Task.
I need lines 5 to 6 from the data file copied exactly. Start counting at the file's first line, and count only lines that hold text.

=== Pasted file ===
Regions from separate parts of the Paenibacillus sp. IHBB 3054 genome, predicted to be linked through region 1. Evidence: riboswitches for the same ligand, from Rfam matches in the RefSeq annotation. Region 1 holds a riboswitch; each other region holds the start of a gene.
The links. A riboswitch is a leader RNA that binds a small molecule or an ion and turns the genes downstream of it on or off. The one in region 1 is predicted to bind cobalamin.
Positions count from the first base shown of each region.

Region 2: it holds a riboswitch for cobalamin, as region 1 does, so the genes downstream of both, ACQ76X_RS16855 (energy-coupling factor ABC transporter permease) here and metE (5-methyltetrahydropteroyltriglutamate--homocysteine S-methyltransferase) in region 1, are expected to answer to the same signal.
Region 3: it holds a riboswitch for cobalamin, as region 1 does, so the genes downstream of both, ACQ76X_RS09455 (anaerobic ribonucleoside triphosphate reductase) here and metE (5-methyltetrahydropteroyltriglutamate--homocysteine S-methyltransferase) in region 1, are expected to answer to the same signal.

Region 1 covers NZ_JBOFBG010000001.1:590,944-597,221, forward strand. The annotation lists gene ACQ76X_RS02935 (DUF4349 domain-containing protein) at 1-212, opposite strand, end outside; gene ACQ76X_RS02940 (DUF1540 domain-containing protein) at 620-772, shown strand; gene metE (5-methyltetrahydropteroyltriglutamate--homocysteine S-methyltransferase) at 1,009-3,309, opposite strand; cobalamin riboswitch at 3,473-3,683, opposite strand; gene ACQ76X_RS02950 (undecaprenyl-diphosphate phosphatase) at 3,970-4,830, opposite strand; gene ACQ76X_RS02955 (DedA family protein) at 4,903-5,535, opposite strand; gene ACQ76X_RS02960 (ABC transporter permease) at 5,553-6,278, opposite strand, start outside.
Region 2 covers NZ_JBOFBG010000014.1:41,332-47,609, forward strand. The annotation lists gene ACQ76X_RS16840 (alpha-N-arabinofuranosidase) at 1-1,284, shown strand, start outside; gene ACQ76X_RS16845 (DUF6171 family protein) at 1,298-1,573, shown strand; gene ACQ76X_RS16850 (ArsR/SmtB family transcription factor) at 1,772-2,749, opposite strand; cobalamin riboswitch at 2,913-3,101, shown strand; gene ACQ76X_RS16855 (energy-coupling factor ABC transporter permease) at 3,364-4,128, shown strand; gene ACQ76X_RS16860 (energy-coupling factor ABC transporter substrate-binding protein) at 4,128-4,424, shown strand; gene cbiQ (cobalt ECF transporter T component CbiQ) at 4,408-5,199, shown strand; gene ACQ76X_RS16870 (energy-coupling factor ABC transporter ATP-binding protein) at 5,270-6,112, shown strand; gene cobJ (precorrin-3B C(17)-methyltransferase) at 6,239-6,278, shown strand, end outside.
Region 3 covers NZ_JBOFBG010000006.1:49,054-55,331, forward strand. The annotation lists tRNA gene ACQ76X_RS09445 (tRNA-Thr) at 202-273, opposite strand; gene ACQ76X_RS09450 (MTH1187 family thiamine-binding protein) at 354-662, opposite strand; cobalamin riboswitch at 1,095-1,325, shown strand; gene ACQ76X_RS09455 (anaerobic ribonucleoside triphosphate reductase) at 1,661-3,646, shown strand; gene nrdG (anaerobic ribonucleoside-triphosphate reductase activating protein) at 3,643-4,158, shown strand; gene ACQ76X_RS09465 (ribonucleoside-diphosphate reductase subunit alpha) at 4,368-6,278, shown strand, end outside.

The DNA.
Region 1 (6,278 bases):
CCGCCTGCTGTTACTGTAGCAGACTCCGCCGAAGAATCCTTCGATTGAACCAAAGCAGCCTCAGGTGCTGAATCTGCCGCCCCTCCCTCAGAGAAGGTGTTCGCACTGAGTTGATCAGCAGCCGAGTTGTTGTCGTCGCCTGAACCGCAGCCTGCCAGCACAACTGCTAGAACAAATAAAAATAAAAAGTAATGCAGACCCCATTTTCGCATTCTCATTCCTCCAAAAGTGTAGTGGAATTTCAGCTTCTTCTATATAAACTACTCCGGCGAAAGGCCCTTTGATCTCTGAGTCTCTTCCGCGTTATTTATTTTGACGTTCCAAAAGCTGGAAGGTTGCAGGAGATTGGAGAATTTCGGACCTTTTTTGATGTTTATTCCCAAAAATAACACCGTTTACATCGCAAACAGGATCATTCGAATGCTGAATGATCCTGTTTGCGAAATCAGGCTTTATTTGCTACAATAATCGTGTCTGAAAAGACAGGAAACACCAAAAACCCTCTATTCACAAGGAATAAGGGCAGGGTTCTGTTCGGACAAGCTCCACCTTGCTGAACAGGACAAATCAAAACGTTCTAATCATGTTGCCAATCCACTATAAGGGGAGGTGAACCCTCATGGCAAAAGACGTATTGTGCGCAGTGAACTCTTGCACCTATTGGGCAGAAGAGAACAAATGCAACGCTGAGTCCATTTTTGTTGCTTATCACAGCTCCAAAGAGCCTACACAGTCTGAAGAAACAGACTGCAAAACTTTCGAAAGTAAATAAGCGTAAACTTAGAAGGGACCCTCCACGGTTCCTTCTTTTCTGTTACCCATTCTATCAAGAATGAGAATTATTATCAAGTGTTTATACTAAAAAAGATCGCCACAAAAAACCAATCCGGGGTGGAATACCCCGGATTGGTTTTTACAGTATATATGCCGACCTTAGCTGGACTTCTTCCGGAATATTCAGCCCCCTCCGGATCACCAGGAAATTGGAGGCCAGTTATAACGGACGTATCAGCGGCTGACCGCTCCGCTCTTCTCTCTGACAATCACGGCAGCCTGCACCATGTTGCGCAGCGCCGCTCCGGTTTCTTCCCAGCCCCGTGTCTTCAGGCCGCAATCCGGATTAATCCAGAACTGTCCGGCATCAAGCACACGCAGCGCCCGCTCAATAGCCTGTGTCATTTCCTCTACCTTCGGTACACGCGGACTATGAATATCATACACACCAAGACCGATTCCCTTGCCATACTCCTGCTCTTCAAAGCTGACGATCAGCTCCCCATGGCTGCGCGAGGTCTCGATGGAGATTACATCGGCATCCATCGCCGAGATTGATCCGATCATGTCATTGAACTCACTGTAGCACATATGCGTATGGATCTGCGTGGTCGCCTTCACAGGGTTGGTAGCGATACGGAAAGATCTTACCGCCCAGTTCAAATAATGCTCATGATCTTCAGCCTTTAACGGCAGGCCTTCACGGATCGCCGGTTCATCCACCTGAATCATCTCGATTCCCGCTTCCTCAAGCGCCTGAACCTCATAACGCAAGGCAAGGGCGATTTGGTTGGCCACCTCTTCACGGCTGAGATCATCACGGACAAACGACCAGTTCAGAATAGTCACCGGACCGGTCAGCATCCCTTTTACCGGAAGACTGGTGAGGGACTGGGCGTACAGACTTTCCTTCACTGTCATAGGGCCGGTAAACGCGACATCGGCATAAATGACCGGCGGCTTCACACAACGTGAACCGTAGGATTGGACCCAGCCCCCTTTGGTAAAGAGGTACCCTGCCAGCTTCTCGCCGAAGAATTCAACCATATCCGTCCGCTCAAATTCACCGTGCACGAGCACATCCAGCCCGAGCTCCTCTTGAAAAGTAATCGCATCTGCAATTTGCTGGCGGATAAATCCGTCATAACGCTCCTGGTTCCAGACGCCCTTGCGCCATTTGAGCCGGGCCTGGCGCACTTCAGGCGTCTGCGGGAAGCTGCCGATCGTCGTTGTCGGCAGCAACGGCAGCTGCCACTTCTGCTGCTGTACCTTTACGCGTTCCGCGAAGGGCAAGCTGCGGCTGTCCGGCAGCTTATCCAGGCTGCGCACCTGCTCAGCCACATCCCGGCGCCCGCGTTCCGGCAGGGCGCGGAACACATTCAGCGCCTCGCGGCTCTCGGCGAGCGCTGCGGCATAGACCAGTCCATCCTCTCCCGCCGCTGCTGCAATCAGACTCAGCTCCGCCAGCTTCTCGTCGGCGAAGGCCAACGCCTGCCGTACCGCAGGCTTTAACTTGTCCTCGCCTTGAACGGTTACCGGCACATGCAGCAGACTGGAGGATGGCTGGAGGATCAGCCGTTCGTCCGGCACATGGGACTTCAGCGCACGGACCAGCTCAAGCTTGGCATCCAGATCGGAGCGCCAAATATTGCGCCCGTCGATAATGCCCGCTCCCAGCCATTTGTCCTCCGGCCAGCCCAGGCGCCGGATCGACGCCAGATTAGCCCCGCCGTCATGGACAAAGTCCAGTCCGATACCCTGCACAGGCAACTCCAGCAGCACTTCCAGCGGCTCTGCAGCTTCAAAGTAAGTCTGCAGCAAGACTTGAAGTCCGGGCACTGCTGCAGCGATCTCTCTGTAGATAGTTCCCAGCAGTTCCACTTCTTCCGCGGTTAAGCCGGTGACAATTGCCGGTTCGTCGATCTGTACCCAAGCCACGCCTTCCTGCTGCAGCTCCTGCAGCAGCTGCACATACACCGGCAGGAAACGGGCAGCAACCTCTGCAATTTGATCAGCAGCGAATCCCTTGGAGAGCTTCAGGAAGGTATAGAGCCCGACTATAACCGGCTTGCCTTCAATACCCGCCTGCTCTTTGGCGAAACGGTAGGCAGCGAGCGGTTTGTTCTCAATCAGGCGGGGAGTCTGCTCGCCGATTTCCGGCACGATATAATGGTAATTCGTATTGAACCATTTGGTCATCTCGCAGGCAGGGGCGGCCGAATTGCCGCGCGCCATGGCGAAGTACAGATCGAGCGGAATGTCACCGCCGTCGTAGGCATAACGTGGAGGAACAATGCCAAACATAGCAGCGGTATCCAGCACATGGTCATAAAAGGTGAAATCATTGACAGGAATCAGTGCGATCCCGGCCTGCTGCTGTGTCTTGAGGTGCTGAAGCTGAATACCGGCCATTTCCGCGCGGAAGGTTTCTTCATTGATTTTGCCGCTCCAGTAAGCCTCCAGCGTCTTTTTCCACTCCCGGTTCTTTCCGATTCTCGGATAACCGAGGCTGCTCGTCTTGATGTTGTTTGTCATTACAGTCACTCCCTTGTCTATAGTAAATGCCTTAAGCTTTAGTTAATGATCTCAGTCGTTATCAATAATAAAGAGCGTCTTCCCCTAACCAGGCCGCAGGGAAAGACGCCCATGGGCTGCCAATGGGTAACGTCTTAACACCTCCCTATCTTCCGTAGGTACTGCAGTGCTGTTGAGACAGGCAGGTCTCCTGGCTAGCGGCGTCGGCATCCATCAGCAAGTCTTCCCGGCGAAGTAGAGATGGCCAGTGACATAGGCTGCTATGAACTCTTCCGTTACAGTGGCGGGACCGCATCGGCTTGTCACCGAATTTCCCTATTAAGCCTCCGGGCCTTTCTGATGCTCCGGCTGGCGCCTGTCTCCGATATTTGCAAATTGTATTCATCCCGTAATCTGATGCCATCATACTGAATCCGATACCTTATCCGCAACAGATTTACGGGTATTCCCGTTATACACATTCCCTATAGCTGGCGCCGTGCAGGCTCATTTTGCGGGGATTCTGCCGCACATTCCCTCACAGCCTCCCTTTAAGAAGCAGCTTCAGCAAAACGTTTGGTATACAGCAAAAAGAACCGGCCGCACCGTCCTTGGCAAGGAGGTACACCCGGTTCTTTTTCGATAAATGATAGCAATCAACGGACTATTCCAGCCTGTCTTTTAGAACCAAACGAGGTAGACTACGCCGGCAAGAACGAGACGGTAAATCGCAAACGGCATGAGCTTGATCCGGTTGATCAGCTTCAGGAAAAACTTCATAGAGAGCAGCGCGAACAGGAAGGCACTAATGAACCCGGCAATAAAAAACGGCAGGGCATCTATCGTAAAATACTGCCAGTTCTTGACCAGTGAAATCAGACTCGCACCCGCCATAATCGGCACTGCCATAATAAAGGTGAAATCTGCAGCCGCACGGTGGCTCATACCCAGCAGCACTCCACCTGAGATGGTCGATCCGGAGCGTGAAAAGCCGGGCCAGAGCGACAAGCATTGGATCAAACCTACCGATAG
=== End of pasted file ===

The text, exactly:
Region 3: it holds a riboswitch for cobalamin, as region 1 does, so the genes downstream of both, ACQ76X_RS09455 (anaerobic ribonucleoside triphosphate reductase) here and metE (5-methyltetrahydropteroyltriglutamate--homocysteine S-methyltransferase) in region 1, are expected to answer to the same signal.

Region 1 covers NZ_JBOFBG010000001.1:590,944-597,221, forward strand. The annotation lists gene ACQ76X_RS02935 (DUF4349 domain-containing protein) at 1-212, opposite strand, end outside; gene ACQ76X_RS02940 (DUF1540 domain-containing protein) at 620-772, shown strand; gene metE (5-methyltetrahydropteroyltriglutamate--homocysteine S-methyltransferase) at 1,009-3,309, opposite strand; cobalamin riboswitch at 3,473-3,683, opposite strand; gene ACQ76X_RS02950 (undecaprenyl-diphosphate phosphatase) at 3,970-4,830, opposite strand; gene ACQ76X_RS02955 (DedA family protein) at 4,903-5,535, opposite strand; gene ACQ76X_RS02960 (ABC transporter permease) at 5,553-6,278, opposite strand, start outside.